Introducing Mt William National Park
The little-known, isolated Mt William National Park (www.parks.gov.tas.au) brings together long sandy beaches, low ridges and coastal heathlands – visit during spring or early summer when the wildflowers are at their bloomin’ best. The highest point, Mt William (a 1½-hour return walk), stands only 216m tall, yet projects your gaze over land and sea. The area was declared a national park in 1973, primarily to protect Forester (eastern grey) kangaroos, which have been breeding themselves silly ever since. Activities on offer in the area include bird-watching and wildlife-spotting, fishing, swimming, surfing and diving.
At Eddystone Point is the impressive Eddytone Lighthouse, built from granite blocks in the 1890s. A small picnic spot here overlooks a beach with red granite outcrops. A short drive away beside a tannin-stained creek (and yet another magnificent arc of white sand and aqua water), is the idyllic campground at Deep Creek. Camping here is very basic, with pit toilets, bore water and fireplaces – there’s no power, and bring your own drinking water and wood. You can also camp at Stumpys Bay and Musselroe Top Camp. National park fees apply; pay camping fees on-site (unpowered sites $6). Bookings not required.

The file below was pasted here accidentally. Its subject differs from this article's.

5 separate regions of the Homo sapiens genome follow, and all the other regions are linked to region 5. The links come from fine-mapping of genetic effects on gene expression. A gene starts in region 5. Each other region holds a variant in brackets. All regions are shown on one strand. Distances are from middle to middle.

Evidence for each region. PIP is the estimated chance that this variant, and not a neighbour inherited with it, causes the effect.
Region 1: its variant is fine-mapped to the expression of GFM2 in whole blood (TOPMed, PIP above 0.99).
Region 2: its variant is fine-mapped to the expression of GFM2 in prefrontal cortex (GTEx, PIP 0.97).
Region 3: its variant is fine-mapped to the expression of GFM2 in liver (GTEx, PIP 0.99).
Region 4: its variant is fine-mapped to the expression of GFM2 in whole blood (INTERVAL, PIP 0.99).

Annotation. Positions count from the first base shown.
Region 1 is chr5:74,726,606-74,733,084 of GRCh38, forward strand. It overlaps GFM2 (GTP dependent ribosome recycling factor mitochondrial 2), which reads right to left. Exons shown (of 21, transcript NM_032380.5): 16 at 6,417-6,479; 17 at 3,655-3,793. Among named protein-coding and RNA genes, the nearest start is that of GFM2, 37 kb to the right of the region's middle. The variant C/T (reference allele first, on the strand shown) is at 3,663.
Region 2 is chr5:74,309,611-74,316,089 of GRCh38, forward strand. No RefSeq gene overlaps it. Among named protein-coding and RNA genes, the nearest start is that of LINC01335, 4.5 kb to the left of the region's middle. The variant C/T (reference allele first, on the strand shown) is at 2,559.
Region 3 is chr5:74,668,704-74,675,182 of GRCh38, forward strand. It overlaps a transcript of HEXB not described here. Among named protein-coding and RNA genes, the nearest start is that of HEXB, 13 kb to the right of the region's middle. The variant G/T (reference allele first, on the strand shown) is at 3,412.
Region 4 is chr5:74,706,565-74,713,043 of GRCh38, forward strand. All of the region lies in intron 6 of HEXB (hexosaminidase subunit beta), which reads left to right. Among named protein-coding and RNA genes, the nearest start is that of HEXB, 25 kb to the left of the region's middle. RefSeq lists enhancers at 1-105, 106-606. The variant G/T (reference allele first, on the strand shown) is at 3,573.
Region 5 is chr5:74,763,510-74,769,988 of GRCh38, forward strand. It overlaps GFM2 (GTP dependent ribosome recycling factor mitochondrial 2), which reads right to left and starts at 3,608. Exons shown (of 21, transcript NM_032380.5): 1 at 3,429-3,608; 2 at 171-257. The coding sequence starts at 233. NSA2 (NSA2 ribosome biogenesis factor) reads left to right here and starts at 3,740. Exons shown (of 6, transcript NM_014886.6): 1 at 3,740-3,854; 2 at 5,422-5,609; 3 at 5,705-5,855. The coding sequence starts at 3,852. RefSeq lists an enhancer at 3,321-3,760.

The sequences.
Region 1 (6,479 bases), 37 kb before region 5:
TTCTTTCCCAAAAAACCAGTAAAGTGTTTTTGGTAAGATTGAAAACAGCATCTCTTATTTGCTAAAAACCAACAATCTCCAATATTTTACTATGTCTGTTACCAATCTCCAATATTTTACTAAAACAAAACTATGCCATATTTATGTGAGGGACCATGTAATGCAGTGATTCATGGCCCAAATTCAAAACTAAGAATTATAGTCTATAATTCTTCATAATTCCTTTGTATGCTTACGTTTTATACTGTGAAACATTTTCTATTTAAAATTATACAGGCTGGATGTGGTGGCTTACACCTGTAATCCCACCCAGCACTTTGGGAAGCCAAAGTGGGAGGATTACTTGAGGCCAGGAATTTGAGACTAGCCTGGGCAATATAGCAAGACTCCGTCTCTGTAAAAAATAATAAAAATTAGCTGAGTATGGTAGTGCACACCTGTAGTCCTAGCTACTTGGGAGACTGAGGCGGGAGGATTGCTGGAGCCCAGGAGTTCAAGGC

The park is well off the main roads, accessible from the north or south. The northern end is 17km from Gladstone; the southern end around 60km from St Helens. Try to avoid driving here at night when animals are bounding about.